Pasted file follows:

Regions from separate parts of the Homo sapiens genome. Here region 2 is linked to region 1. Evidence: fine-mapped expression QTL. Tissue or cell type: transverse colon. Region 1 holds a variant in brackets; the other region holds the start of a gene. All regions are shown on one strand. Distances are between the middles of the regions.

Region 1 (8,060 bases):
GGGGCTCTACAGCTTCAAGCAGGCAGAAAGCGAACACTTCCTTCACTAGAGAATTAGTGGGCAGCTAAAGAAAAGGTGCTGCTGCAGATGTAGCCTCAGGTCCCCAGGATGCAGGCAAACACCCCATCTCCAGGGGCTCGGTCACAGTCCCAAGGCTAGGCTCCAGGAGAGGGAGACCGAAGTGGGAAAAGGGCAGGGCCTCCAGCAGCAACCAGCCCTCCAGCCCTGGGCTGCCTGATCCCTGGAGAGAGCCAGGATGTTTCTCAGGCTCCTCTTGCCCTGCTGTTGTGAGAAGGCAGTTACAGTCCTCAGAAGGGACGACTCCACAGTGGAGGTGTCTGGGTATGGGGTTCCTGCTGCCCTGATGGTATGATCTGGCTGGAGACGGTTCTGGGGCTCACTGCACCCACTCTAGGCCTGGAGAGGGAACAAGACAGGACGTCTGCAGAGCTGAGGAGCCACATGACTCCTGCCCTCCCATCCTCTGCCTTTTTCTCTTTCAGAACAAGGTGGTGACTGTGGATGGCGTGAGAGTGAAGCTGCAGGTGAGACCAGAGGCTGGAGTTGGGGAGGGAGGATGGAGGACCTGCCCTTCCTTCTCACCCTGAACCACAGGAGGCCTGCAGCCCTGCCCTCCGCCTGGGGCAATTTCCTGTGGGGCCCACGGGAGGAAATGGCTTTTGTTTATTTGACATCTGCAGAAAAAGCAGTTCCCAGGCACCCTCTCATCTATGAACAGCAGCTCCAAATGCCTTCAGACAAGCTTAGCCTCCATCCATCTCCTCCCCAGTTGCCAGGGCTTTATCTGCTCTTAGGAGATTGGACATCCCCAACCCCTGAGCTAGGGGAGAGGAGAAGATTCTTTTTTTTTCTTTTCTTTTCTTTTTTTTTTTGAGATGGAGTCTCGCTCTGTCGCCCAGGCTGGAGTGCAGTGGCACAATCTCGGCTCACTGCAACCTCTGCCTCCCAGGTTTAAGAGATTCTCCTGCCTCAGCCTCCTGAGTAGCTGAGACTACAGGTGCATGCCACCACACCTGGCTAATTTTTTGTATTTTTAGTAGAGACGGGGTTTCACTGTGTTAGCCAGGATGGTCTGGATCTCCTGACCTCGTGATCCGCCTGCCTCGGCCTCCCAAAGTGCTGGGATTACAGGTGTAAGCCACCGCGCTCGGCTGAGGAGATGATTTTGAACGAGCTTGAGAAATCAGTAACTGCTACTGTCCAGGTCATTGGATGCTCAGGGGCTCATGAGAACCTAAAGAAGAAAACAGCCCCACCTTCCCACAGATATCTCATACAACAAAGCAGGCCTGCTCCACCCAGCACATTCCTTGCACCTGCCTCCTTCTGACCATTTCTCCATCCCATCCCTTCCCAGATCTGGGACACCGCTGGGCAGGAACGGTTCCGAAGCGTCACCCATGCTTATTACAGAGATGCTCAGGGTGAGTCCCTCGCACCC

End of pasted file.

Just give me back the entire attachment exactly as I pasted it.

Regions from separate parts of the Homo sapiens genome. Here region 2 is linked to region 1. Evidence: fine-mapped expression QTL. Tissue or cell type: transverse colon. Region 1 holds a variant in brackets; the other region holds the start of a gene. All regions are shown on one strand. Distances are between the middles of the regions.

Region 1 (8,060 bases):
GGGGCTCTACAGCTTCAAGCAGGCAGAAAGCGAACACTTCCTTCACTAGAGAATTAGTGGGCAGCTAAAGAAAAGGTGCTGCTGCAGATGTAGCCTCAGGTCCCCAGGATGCAGGCAAACACCCCATCTCCAGGGGCTCGGTCACAGTCCCAAGGCTAGGCTCCAGGAGAGGGAGACCGAAGTGGGAAAAGGGCAGGGCCTCCAGCAGCAACCAGCCCTCCAGCCCTGGGCTGCCTGATCCCTGGAGAGAGCCAGGATGTTTCTCAGGCTCCTCTTGCCCTGCTGTTGTGAGAAGGCAGTTACAGTCCTCAGAAGGGACGACTCCACAGTGGAGGTGTCTGGGTATGGGGTTCCTGCTGCCCTGATGGTATGATCTGGCTGGAGACGGTTCTGGGGCTCACTGCACCCACTCTAGGCCTGGAGAGGGAACAAGACAGGACGTCTGCAGAGCTGAGGAGCCACATGACTCCTGCCCTCCCATCCTCTGCCTTTTTCTCTTTCAGAACAAGGTGGTGACTGTGGATGGCGTGAGAGTGAAGCTGCAGGTGAGACCAGAGGCTGGAGTTGGGGAGGGAGGATGGAGGACCTGCCCTTCCTTCTCACCCTGAACCACAGGAGGCCTGCAGCCCTGCCCTCCGCCTGGGGCAATTTCCTGTGGGGCCCACGGGAGGAAATGGCTTTTGTTTATTTGACATCTGCAGAAAAAGCAGTTCCCAGGCACCCTCTCATCTATGAACAGCAGCTCCAAATGCCTTCAGACAAGCTTAGCCTCCATCCATCTCCTCCCCAGTTGCCAGGGCTTTATCTGCTCTTAGGAGATTGGACATCCCCAACCCCTGAGCTAGGGGAGAGGAGAAGATTCTTTTTTTTTCTTTTCTTTTCTTTTTTTTTTTGAGATGGAGTCTCGCTCTGTCGCCCAGGCTGGAGTGCAGTGGCACAATCTCGGCTCACTGCAACCTCTGCCTCCCAGGTTTAAGAGATTCTCCTGCCTCAGCCTCCTGAGTAGCTGAGACTACAGGTGCATGCCACCACACCTGGCTAATTTTTTGTATTTTTAGTAGAGACGGGGTTTCACTGTGTTAGCCAGGATGGTCTGGATCTCCTGACCTCGTGATCCGCCTGCCTCGGCCTCCCAAAGTGCTGGGATTACAGGTGTAAGCCACCGCGCTCGGCTGAGGAGATGATTTTGAACGAGCTTGAGAAATCAGTAACTGCTACTGTCCAGGTCATTGGATGCTCAGGGGCTCATGAGAACCTAAAGAAGAAAACAGCCCCACCTTCCCACAGATATCTCATACAACAAAGCAGGCCTGCTCCACCCAGCACATTCCTTGCACCTGCCTCCTTCTGACCATTTCTCCATCCCATCCCTTCCCAGATCTGGGACACCGCTGGGCAGGAACGGTTCCGAAGCGTCACCCATGCTTATTACAGAGATGCTCAGGGTGAGTCCCTCGCACCC